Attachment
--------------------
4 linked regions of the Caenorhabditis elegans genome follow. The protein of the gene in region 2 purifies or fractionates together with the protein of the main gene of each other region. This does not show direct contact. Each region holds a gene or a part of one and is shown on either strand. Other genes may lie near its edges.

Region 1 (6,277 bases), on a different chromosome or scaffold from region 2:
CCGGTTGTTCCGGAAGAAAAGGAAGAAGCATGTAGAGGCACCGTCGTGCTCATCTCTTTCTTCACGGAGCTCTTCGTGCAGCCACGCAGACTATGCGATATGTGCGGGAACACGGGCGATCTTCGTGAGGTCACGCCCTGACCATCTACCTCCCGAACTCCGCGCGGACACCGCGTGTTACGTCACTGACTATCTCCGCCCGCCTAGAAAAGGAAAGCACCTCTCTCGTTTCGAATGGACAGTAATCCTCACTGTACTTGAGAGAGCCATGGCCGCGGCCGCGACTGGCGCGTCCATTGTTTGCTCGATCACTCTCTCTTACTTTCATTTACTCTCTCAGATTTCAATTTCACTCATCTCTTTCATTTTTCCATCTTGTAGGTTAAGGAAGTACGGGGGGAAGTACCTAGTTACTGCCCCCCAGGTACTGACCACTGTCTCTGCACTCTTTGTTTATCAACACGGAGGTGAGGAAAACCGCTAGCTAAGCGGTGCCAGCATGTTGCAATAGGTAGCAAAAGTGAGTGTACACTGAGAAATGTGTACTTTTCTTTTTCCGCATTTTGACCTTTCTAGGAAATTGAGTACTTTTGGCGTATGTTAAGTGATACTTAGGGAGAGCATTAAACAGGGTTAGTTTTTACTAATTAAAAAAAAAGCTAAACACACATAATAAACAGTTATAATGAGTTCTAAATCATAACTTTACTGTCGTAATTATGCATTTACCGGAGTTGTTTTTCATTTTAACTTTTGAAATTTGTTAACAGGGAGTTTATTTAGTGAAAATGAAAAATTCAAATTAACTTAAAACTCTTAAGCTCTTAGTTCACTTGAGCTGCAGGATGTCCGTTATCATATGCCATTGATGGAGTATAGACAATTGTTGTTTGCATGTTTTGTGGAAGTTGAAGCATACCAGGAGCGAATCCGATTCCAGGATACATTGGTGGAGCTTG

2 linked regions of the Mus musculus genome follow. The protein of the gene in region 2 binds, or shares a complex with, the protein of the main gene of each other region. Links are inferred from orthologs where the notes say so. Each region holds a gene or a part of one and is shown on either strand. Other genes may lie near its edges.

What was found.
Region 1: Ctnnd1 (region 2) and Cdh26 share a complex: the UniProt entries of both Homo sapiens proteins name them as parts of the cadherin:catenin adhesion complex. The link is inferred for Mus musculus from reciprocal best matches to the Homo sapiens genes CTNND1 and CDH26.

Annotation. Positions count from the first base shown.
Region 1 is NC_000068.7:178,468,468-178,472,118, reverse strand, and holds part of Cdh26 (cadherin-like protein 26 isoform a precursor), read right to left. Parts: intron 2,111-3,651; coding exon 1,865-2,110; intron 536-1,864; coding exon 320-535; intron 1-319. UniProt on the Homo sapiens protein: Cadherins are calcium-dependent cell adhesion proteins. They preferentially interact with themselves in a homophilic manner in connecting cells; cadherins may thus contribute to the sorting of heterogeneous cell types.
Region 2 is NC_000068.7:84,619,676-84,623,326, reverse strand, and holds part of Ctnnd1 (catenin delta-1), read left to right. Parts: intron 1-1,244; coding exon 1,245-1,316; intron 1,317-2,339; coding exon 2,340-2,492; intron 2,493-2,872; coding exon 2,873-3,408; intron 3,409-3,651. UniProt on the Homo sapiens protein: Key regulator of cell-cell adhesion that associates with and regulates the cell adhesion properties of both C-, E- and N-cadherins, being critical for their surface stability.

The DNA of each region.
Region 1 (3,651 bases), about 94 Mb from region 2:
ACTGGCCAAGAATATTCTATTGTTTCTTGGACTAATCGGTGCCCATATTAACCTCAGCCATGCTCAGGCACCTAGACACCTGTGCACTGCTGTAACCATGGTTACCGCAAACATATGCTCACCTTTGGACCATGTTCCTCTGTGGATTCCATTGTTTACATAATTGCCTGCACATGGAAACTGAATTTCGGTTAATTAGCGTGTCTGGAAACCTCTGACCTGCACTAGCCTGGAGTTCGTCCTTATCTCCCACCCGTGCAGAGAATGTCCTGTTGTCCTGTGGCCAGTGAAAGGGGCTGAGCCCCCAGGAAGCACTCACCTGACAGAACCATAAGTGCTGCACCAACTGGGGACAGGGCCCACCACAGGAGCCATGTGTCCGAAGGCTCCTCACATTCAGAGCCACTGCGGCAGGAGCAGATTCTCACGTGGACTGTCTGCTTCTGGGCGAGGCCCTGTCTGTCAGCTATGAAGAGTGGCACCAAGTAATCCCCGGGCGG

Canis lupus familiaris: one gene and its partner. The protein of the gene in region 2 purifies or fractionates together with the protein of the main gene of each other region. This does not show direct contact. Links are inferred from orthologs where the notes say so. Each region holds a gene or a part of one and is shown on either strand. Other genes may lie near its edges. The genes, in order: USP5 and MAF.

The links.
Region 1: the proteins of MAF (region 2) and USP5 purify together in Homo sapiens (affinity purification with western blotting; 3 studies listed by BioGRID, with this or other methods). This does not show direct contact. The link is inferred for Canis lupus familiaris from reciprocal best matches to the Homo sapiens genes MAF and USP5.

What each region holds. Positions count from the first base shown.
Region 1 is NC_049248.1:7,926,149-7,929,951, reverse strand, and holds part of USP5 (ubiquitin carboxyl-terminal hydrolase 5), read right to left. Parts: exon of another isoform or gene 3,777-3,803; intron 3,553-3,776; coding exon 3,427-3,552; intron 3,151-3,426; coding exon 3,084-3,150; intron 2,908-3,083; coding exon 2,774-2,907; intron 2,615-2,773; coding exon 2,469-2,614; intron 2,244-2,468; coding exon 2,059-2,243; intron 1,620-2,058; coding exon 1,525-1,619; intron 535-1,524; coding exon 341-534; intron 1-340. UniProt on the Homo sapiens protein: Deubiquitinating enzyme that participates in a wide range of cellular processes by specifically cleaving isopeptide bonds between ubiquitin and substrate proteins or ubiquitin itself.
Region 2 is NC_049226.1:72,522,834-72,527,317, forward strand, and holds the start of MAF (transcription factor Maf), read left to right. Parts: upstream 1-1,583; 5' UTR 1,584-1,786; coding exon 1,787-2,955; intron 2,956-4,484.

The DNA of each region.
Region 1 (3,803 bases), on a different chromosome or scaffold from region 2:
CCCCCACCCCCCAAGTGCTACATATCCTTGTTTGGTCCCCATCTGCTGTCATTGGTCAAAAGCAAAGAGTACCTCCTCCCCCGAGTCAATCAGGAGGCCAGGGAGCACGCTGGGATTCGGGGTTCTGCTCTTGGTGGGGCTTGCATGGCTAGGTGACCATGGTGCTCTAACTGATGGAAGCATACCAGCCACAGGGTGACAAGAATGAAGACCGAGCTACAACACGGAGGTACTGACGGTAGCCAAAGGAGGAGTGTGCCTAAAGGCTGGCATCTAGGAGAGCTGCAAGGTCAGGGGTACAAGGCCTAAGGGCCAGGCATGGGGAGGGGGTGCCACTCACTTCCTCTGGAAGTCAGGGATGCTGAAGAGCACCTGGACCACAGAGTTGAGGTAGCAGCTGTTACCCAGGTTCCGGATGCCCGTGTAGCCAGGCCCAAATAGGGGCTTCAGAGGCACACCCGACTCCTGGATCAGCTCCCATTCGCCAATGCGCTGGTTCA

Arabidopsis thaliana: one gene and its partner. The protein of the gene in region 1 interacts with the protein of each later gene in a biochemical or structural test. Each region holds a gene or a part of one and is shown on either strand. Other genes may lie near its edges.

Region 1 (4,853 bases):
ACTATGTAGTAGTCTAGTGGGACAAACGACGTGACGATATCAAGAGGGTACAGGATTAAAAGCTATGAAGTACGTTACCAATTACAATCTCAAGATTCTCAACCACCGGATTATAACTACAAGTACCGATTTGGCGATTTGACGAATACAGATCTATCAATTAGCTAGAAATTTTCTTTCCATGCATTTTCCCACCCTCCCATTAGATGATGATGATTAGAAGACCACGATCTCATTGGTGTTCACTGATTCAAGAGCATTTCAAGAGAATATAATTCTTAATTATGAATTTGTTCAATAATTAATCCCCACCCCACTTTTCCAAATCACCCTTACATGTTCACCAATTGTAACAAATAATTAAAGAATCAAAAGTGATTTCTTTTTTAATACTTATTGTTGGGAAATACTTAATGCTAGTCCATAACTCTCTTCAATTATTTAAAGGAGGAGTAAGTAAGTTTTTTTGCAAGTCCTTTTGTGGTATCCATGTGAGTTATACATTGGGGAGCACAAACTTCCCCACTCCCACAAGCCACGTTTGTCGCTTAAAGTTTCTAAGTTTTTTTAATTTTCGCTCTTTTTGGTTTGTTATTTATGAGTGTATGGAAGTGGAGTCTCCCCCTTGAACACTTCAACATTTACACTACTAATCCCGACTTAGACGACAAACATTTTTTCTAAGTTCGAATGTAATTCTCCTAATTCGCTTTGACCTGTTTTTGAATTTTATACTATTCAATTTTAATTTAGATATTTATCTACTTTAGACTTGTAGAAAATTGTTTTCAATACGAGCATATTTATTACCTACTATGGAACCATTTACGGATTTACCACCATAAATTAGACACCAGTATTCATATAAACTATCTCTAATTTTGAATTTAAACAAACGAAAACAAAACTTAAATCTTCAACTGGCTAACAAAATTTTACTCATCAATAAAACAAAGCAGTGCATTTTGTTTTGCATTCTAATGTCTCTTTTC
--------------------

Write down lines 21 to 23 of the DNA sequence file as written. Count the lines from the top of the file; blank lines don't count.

CCCCCACCCCCCAAGTGCTACATATCCTTGTTTGGTCCCCATCTGCTGTCATTGGTCAAAAGCAAAGAGTACCTCCTCCCCCGAGTCAATCAGGAGGCCAGGGAGCACGCTGGGATTCGGGGTTCTGCTCTTGGTGGGGCTTGCATGGCTAGGTGACCATGGTGCTCTAACTGATGGAAGCATACCAGCCACAGGGTGACAAGAATGAAGACCGAGCTACAACACGGAGGTACTGACGGTAGCCAAAGGAGGAGTGTGCCTAAAGGCTGGCATCTAGGAGAGCTGCAAGGTCAGGGGTACAAGGCCTAAGGGCCAGGCATGGGGAGGGGGTGCCACTCACTTCCTCTGGAAGTCAGGGATGCTGAAGAGCACCTGGACCACAGAGTTGAGGTAGCAGCTGTTACCCAGGTTCCGGATGCCCGTGTAGCCAGGCCCAAATAGGGGCTTCAGAGGCACACCCGACTCCTGGATCAGCTCCCATTCGCCAATGCGCTGGTTCA

Arabidopsis thaliana: one gene and its partner. The protein of the gene in region 1 interacts with the protein of each later gene in a biochemical or structural test. Each region holds a gene or a part of one and is shown on either strand. Other genes may lie near its edges.

Region 1 (4,853 bases):